Murphy, who turns 30 in April, will earn $8 million in what could be his final season with the Mets. An All-Star last season, it will be interesting to see how the Mets will handle the situation with the very popular Murphy this year.

With Dilson Herrera waiting in the wings, will they look to trade him before the deadline or ride the whole season out and risk not having anything to show for him when he heads to free agency?

Will the Mets gamble and make him a $16 million dollar qualifying offer after the season, an offer which Murphy may very well accept?

It’s certainly one of the many storylines to keep an eye on this season for the Amazins.

Murphy did say he would be willing to talk to the Mets about an extension during the season, but he prefers not to answer questions about it.

“The organization has a direction, just because I’m not locked up to a multi-year extension doesn’t mean I’m not part of that direction right now,” Murphy said.

“I am a part of what’s happening right now in 2015 which is exciting and which is what I think myself and the organization and everyone in that locker room is more concerned with.”


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Taking a Look at Mets Prospects Over Time Thu, 26 Feb 2015 15:00:25 +0000 Fernando Martinez

It’s that time of year when prospects can find their names on the same jerseys being issued to major league players. Spring Training makes everyone look like a big leaguer, as seasoned veterans and bubble-gum chewing minor leaguers meet under the Florida sun.

It’s also that time on the calendar when prospect lists are plentiful. Perhaps the most talked about list being from Baseball America, who recently released their 2015 version of a Top 100 prospect countdown.

The dream of every prospect realized when their name is no longer printed on a list with 99 other names, but one with 24 fellow major leaguers.

Of course, which prospects make it to the Mets versus those who stay toiling in Savannah, Binghamton, and Port St. Lucie is a guessing game. Nobody really knows who is a future star; we can only make educated guesses. That is what a prospect list does: it provides an educated guess, based on informed scouts, on players who have a chance at becoming well-paid pitchers and hitters.

On the 2015 Baseball America list, the Mets have seven names. A hopeful number for fans who have suffered through six consecutive losing seasons, when payroll has plummeted, and hope for roster improvement seems reserved for the farm system instead of free agency.

But how hopeful should Mets fans be? So what if they have seven names on the BA list; what does that even translate into in real life?

Well, let’s find out.

Looking at Baseball America’s all-time prospect list, dating back to 1990, we can identify which prospects turned into career major league players, and how good their careers turned out to be. To do this, I pulled out every Mets’ player that was listed since 1990, and to allow fair developmental time for the more recent prospects, excluded the players listed after 2010. I then matched each prospect with their career WAR value.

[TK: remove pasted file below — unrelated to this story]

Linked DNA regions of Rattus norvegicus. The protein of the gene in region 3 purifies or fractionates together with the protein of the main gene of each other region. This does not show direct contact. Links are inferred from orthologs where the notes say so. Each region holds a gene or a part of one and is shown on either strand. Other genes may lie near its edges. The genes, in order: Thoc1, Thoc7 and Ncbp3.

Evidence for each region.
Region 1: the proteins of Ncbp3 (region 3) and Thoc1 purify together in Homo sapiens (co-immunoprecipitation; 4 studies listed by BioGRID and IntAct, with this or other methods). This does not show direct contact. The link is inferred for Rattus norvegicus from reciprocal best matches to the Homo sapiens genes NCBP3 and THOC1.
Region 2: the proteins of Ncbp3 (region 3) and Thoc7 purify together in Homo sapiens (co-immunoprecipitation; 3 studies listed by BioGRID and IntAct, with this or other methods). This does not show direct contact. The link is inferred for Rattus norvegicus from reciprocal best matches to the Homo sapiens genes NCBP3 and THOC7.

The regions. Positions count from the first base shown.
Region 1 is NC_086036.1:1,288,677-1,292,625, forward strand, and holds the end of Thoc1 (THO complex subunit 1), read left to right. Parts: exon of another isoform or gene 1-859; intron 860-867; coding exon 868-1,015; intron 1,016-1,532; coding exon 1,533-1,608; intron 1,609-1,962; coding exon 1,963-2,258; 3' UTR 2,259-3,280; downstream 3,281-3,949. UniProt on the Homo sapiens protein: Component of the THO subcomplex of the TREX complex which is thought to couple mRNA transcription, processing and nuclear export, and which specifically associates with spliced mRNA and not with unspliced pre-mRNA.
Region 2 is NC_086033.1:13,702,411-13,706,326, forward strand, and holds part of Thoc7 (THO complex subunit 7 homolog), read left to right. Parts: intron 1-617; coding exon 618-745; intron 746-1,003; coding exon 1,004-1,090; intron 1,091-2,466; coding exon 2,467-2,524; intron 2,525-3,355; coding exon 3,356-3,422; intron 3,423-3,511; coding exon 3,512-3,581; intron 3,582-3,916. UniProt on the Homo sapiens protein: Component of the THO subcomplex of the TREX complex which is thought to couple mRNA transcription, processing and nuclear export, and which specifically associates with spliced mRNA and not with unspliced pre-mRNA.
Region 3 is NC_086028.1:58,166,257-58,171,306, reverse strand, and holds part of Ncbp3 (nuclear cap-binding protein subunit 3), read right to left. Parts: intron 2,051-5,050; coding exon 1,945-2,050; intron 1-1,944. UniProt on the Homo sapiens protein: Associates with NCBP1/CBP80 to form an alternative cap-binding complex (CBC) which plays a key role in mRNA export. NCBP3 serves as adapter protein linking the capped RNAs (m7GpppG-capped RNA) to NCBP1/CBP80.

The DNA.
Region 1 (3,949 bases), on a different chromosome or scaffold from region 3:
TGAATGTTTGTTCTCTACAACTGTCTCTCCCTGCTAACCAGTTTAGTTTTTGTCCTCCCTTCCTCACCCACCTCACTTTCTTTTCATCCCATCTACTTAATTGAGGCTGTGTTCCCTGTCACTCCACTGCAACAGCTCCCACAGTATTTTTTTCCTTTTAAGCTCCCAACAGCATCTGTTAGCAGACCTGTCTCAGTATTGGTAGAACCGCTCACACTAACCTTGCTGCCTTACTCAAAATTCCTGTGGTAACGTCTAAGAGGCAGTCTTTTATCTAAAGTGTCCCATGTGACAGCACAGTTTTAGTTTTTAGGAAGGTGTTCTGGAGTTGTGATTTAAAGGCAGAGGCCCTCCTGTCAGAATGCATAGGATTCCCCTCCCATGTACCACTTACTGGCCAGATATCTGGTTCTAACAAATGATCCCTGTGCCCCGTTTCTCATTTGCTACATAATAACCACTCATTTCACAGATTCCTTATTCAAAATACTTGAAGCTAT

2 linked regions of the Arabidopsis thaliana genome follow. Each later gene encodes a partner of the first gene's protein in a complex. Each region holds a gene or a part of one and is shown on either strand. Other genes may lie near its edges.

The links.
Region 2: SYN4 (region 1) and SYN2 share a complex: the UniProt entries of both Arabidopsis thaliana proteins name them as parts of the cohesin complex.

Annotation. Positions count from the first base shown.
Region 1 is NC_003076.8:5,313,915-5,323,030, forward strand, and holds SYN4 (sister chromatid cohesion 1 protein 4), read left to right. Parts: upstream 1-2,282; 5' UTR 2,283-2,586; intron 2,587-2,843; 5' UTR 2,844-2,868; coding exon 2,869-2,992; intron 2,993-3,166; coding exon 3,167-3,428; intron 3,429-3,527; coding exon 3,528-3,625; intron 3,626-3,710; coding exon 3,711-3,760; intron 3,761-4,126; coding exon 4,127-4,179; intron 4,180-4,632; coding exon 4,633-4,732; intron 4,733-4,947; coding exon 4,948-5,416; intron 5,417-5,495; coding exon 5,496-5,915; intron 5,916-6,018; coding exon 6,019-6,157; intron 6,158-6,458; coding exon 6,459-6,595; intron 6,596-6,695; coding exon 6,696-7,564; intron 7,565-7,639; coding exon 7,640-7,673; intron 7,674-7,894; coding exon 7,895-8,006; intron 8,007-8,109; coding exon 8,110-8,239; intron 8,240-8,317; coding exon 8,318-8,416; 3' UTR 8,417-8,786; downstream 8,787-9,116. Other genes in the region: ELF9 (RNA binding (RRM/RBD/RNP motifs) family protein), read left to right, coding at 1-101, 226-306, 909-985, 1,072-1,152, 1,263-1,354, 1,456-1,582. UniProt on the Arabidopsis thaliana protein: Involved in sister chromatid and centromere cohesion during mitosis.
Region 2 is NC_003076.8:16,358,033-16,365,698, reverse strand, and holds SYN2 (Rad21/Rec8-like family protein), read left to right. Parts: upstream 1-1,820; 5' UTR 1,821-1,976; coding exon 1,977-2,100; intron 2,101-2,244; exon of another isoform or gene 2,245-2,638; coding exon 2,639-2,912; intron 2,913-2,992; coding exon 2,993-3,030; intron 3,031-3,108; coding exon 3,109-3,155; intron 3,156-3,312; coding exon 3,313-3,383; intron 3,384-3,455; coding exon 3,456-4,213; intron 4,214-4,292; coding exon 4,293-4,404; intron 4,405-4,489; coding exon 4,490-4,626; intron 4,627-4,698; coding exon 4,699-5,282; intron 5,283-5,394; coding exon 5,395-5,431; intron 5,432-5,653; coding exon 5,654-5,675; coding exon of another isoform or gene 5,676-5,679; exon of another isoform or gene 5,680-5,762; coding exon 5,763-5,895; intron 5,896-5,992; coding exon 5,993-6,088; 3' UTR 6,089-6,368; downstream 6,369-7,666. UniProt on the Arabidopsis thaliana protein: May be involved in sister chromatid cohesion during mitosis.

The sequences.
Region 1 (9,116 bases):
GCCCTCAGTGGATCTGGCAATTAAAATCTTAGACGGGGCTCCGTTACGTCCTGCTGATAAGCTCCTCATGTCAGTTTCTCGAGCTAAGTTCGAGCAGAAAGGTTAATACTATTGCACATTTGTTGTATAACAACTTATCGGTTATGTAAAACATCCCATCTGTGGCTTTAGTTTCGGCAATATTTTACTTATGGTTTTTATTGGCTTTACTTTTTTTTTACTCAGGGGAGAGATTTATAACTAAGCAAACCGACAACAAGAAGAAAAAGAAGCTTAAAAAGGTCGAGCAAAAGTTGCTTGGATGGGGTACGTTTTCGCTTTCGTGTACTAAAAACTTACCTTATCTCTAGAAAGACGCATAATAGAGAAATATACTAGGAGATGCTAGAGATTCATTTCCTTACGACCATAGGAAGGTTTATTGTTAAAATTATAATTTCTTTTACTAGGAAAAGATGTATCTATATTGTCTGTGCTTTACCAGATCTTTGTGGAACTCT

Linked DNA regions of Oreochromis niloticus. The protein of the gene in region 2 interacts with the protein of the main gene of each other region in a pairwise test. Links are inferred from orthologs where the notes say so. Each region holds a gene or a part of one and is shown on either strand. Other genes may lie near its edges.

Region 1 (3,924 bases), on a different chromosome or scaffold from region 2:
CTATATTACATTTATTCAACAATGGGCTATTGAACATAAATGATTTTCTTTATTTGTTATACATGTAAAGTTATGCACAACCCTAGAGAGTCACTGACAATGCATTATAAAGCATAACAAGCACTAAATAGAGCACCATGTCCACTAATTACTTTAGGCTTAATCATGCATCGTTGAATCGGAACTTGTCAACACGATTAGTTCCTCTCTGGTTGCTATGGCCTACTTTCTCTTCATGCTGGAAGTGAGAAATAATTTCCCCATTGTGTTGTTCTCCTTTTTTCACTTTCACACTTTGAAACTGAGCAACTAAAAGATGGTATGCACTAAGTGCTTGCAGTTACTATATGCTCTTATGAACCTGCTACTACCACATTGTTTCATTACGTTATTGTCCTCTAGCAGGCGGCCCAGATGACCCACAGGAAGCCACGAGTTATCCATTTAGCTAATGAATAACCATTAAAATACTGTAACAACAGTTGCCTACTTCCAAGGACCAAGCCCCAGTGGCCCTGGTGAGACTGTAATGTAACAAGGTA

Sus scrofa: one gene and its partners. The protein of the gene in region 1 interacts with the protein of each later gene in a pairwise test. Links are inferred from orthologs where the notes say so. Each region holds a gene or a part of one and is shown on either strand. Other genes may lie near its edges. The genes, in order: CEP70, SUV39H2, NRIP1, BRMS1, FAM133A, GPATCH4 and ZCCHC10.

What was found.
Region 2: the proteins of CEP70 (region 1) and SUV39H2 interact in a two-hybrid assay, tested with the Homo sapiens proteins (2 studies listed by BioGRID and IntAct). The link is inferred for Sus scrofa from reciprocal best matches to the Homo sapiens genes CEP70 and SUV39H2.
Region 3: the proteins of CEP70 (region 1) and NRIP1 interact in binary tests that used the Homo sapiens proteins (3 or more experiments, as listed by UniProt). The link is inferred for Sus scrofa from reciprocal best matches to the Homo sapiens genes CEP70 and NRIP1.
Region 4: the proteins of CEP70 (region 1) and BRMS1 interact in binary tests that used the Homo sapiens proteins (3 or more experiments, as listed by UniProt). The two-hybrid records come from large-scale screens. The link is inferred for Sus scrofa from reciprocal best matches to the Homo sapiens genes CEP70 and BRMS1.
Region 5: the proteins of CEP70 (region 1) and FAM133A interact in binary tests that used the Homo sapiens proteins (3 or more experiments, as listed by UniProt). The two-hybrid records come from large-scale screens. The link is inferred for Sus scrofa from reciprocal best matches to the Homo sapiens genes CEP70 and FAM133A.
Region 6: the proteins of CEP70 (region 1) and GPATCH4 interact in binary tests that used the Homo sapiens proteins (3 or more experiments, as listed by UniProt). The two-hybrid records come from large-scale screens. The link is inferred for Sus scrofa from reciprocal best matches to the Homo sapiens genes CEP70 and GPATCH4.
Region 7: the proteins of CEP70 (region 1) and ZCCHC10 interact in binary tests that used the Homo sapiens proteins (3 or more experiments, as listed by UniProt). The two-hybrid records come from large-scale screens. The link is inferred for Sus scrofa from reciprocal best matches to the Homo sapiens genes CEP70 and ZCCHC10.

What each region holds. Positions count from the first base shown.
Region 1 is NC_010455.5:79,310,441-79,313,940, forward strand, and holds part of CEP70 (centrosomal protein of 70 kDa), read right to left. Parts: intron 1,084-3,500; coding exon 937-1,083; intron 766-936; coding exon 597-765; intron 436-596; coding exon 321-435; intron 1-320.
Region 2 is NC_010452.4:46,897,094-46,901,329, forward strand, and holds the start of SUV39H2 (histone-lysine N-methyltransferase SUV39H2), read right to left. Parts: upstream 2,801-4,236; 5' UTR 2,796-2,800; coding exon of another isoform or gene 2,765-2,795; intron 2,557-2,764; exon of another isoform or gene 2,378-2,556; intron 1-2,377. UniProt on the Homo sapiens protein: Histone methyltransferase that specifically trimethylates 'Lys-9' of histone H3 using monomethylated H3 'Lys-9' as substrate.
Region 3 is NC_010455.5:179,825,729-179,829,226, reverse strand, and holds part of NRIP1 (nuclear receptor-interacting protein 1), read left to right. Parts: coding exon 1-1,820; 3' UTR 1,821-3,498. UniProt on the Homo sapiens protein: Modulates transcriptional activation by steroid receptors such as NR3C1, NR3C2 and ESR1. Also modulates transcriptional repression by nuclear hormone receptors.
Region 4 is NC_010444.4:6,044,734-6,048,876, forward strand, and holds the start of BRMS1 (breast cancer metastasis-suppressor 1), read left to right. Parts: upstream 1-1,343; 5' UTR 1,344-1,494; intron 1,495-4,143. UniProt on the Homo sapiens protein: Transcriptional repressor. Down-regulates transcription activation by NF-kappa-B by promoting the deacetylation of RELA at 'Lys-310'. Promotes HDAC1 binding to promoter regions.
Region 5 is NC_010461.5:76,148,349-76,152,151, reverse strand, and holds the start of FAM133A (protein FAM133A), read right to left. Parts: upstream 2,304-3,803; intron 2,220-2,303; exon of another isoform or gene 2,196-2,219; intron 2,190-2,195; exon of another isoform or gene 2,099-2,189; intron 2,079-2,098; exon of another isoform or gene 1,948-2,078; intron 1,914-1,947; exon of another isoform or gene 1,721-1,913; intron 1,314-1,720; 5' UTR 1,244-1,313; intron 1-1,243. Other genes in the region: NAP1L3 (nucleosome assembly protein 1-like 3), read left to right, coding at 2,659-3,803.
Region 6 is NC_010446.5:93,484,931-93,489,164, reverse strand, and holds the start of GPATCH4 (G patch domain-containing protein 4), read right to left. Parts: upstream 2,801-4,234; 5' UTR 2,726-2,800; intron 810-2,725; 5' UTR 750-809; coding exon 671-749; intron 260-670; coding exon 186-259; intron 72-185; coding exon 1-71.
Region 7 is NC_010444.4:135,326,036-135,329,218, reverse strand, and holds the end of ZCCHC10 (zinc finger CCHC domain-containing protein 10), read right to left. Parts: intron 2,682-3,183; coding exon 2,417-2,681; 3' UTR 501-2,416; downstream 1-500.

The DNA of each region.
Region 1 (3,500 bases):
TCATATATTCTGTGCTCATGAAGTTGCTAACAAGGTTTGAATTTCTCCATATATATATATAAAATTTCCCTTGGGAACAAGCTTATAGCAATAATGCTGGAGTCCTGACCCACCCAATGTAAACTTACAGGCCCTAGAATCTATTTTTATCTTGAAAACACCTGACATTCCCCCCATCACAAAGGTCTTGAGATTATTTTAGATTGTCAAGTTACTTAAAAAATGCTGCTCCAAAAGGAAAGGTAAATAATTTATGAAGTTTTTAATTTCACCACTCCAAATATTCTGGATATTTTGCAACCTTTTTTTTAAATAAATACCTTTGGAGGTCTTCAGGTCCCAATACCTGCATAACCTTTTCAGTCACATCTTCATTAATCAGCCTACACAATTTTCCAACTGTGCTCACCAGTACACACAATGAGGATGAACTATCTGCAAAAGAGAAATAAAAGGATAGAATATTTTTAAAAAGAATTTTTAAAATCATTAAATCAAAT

To provide some context, when looking at prospect rankings in terms of WAR, we can use research from the folks at The Point of Pittsburgh, who found league average WAR for five prospect tiers from the Baseball America list.

BAAvgThe WAR values in the table represent the average value of prospects within their first six years of service time, important because those are the team-controlled years. For the Mets, I decided to look at their career WAR value, so players like David Wright, who have produced a lot of value beyond their first six years of service, aren’t undervalued.

The purpose of looking at the all-time Mets’ prospect list is not necessarily to highlight which prospects were the best Mets, but to try to set expectations for looking at current prospect lists on how much value a particular prospect may be worth, over their career, based on their prospect ranking.

Without further ado, let’s look at how the Mets’ best prospects since 1990 have fared, first breaking them down by hitter. Again, this is the average career WAR value for any Mets player who was listed on Baseball America’s top 100 prospect list dating back to 1990 (and excluding 2011-2015). Their prospect ranking for the last year they appeared on the list is used.


Now, for the pitchers.


Sample size has a lot to do with how the Mets compare to the league average, for instance, Paul Wilson is the lone top-ten ranked pitcher, but we can at least get an idea of how the various prospects have performed. Clearly, either Baseball America missed the mark, or the Mets seem to have the most trouble developing pitching prospects who are ranked outside of the top 50, with 12 such players, who, combined, have averaged a measly 1.5 career WAR value in the majors. That is largely due to the fact that five of those 12 players never made it to the pros.

Overall, the group of Mets who have found their names atop Baseball America’s rankings have had varying degrees of success, with their career trajectory, based on ranking tier, about par for league average.

Finally, for the list in its entirety.

Each prospect on this list has a different story. Injuries play a huge role in player development, as do a variety of factors, which is why it is hard to draw an overall conclusion based on a retrospective prospect list.

That being said, what this list can do is perhaps set expectations for the fans on current prospects. Just because a Mets’ player is listed on Baseball America’s top 100 list doesn’t mean they are going to have a great major league career, or a career at all. David Wright has produced 52 WAR in eleven seasons. That is more value than the combined value of 22 of the 45 players listed above.